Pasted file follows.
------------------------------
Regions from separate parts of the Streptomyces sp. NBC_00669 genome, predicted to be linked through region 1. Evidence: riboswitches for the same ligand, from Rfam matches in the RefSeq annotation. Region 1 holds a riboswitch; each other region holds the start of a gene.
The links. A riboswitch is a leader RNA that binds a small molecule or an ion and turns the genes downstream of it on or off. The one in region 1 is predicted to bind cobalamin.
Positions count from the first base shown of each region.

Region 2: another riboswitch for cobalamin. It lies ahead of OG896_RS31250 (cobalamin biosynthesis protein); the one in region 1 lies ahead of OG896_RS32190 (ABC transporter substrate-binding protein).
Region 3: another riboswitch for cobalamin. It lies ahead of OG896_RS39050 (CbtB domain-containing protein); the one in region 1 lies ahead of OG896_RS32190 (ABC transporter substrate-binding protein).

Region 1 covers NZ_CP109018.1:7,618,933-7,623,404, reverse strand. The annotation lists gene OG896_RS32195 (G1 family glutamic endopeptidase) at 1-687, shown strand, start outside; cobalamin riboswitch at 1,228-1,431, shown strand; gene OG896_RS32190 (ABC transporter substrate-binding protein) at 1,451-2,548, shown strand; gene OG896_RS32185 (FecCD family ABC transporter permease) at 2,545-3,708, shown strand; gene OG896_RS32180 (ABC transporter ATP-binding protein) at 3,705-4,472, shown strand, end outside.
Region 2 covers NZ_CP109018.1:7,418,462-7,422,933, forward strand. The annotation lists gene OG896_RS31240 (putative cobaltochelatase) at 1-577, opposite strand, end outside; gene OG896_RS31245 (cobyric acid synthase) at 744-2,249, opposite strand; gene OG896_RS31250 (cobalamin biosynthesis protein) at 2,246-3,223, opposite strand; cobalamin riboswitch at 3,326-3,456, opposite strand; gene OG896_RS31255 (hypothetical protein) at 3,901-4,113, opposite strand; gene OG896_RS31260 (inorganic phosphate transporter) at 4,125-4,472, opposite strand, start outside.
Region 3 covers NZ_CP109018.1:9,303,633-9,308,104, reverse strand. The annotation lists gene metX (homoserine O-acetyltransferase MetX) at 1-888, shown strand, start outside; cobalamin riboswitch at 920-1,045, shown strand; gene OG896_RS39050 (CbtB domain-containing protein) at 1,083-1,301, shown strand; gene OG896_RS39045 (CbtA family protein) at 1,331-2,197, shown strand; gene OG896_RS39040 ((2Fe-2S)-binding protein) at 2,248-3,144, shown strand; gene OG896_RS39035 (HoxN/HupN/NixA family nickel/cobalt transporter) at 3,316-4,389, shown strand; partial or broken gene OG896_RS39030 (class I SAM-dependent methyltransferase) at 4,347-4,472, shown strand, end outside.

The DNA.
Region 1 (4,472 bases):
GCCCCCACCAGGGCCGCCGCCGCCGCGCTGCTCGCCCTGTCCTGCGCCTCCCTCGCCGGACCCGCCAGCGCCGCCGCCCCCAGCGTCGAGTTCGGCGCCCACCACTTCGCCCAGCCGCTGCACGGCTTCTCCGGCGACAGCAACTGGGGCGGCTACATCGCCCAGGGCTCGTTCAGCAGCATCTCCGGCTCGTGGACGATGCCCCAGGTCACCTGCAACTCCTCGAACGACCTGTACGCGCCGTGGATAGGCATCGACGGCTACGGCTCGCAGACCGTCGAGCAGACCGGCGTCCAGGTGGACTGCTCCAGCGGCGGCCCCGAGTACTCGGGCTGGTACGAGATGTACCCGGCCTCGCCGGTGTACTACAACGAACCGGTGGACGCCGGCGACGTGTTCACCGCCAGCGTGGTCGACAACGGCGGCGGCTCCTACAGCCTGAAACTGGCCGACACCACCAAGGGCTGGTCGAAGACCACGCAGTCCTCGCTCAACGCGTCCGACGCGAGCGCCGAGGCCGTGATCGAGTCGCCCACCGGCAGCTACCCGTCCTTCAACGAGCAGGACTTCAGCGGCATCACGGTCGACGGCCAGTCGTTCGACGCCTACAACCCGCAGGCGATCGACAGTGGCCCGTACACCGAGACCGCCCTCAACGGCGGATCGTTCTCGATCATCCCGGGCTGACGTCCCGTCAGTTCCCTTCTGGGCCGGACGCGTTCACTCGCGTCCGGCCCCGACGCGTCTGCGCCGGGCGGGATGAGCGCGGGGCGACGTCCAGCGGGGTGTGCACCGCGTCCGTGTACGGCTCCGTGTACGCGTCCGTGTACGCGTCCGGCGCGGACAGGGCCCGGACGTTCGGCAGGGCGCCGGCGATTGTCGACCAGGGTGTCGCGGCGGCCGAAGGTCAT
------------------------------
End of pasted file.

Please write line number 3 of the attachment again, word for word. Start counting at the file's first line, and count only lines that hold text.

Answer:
Positions count from the first base shown of each region.